NOAA Weather report:

Observation time September 12, 2021 at 09:30AM
Partly cloudy, light breeze, light smoke (Yellow AQ)
Max temperature 77 degrees F
Min temperature 36 degrees F
At observation 45 degrees F
Precipitation 0.00 inch
—————————–

Shrimp Scampi with Linguini

Food Network Magazine
Yield: 4 to 6 servings

Ingredients

1 pound linguini
4 tablespoons butter
4 tablespoons extra-virgin olive oil, plus more for drizzling
2 shallots, finely diced
2 cloves garlic, minced
Pinch red pepper flakes, optional
1 pound shrimp, peeled and deveined
Kosher salt and freshly ground black pepper
1/2 cup dry white wine
Juice of 1 lemon
1/4 cup finely chopped parsley leaves

Directions

For the pasta, put a large pot of water on the stove to boil. When it has come to the boil, add a couple of tablespoons of salt and the linguini. Stir to make sure the pasta separates; cover. When the water returns to a boil, cook for about 6 to 8 minutes or until the pasta is not quite done. Drain the pasta.

Meanwhile, in a large skillet, melt 2 tablespoons butter in 2 tablespoons olive oil over medium-high heat. Saute the shallots, garlic, and red pepper flakes (if using) until the shallots are translucent, about 3 to 4 minutes.

Season the shrimp with salt and pepper; add them to the pan and cook until they have turned pink, about 2 to 3 minutes.

Remove the shrimp from the pan; set aside and keep warm.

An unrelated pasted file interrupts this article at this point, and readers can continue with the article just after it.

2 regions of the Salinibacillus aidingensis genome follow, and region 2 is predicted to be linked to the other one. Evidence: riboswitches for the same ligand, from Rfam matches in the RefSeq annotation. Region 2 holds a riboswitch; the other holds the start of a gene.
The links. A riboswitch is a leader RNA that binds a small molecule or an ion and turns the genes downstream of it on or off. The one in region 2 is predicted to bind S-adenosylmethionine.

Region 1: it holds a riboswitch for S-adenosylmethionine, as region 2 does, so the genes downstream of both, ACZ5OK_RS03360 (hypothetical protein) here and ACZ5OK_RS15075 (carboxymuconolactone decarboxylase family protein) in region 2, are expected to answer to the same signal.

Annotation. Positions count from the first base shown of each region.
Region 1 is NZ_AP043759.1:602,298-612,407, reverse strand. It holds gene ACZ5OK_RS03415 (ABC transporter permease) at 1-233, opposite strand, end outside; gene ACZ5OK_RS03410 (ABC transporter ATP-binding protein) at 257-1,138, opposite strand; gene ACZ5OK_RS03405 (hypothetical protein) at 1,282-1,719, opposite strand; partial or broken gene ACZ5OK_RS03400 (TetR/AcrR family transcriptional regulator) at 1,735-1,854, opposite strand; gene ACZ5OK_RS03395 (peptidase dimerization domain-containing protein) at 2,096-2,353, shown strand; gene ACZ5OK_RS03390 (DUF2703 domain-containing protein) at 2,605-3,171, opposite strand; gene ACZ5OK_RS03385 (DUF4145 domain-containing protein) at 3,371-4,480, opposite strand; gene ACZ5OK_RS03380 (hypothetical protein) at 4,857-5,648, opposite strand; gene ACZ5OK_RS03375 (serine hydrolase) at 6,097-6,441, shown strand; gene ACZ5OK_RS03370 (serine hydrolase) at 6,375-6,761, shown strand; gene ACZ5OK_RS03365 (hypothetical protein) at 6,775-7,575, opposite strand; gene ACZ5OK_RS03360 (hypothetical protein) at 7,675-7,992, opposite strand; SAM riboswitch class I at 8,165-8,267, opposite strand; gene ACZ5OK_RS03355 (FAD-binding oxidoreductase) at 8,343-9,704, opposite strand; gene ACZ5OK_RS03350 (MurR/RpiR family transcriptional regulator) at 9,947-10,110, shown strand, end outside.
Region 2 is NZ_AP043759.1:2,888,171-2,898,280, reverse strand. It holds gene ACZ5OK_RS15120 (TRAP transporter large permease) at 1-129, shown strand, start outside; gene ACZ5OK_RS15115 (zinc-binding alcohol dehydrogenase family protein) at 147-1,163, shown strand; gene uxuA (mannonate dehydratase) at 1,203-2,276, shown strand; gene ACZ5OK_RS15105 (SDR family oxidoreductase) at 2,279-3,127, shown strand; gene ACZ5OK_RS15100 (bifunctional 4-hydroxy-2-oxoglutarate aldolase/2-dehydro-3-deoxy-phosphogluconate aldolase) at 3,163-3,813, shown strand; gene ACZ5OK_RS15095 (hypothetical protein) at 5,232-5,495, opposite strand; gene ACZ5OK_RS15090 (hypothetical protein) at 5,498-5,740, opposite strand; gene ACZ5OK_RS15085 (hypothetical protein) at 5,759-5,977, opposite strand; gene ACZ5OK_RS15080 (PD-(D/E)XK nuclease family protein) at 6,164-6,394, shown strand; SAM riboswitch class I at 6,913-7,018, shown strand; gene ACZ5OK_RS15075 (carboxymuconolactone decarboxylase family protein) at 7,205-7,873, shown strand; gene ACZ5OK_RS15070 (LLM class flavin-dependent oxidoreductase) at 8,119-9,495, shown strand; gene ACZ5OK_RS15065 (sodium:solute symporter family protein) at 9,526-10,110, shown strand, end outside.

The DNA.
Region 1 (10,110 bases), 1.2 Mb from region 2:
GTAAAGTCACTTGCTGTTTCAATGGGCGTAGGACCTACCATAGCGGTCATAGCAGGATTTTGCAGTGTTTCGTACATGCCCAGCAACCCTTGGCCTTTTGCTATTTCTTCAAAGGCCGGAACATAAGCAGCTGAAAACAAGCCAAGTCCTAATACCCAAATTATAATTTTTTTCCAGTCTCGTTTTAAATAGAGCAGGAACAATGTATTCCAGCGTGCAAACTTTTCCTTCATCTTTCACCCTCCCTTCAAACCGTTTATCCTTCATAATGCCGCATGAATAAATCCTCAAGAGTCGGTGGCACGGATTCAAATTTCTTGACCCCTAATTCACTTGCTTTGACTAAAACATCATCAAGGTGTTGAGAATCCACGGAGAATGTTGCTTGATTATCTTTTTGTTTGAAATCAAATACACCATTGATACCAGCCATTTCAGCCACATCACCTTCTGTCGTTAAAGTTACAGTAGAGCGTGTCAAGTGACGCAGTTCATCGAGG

Add wine and lemon juice and bring to a boil. Add 2 tablespoons butter and 2 tablespoons oil. When the butter has melted, return the shrimp to the pan along with the parsley and cooked pasta. Stir well and season with salt and pepper. Drizzle over a bit more olive oil and serve immediately.
——————–

Road Reports Sept 8, 2021

Please share road reports. Most back country roads have not been graded this season and are rough. Conditions can change quickly, be prepared for rocks and trees in the road. Remember there is no cell phone service. Please turn on your vehicle lights when traveling our narrow mountain roads.

Yellow Pine: Local streets are VERY dusty. No dust abatement applied on main street this summer. Please respect residents and wildlife and SLOW DOWN.
Drivers, please don’t speed through neighborhoods. Locals brake for kids, dogs, horses, deer, elk and squirrels.
link: Local Forecast
Yellow Pine Webcam (check date on image)

Highway 55
Smith’s Ferry Project: Starting Wednesday, Sept. 8, drivers can expect full road closures Monday-Thursday from 10 a.m. to 2 p.m. After 2 p.m., the road will be open to one-way alternating traffic. Please note: the delays may be significant immediately after the road reopens due to large traffic volumes. Once this traffic clears, drivers can expect 15-minute delays. We encourage drivers to plan ahead and use U.S. 95 as an alternate route.
Project link:
Donnelly to Deinhard Project: Construction on Highway 55 between Donnelly and McCall. This is a much-needed project to repair potholes and cracks in the roadway and will include placing a new layer of pavement on the highway for smoother driving conditions.
What to expect:
* Idaho 55 will be reduced to one lane with pilot cars midweek (Monday – Thursday)
* All lanes will be open on weekends (Friday – Sunday)
* Roadway surface will be uneven for several weeks
* Speed limit will be reduced and 12-foot restrictions will be in place